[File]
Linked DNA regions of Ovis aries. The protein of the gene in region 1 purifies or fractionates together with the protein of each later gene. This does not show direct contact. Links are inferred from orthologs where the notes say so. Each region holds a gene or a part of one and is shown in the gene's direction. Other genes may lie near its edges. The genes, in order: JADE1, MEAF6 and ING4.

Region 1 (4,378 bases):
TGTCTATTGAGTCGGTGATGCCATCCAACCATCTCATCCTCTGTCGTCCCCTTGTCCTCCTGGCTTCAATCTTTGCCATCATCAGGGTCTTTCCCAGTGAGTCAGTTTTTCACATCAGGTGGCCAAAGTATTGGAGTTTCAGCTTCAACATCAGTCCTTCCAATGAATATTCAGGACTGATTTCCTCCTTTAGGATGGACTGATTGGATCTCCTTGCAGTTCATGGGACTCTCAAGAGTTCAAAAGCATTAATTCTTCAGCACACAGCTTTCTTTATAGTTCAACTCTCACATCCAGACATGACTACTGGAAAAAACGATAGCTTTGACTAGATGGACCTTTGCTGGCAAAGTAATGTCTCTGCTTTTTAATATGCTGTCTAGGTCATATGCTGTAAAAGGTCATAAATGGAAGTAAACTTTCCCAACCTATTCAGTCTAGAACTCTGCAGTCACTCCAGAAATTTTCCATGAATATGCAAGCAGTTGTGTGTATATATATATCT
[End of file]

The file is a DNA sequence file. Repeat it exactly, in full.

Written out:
Linked DNA regions of Ovis aries. The protein of the gene in region 1 purifies or fractionates together with the protein of each later gene. This does not show direct contact. Links are inferred from orthologs where the notes say so. Each region holds a gene or a part of one and is shown in the gene's direction. Other genes may lie near its edges. The genes, in order: JADE1, MEAF6 and ING4.

Region 1 (4,378 bases):
TGTCTATTGAGTCGGTGATGCCATCCAACCATCTCATCCTCTGTCGTCCCCTTGTCCTCCTGGCTTCAATCTTTGCCATCATCAGGGTCTTTCCCAGTGAGTCAGTTTTTCACATCAGGTGGCCAAAGTATTGGAGTTTCAGCTTCAACATCAGTCCTTCCAATGAATATTCAGGACTGATTTCCTCCTTTAGGATGGACTGATTGGATCTCCTTGCAGTTCATGGGACTCTCAAGAGTTCAAAAGCATTAATTCTTCAGCACACAGCTTTCTTTATAGTTCAACTCTCACATCCAGACATGACTACTGGAAAAAACGATAGCTTTGACTAGATGGACCTTTGCTGGCAAAGTAATGTCTCTGCTTTTTAATATGCTGTCTAGGTCATATGCTGTAAAAGGTCATAAATGGAAGTAAACTTTCCCAACCTATTCAGTCTAGAACTCTGCAGTCACTCCAGAAATTTTCCATGAATATGCAAGCAGTTGTGTGTATATATATATCT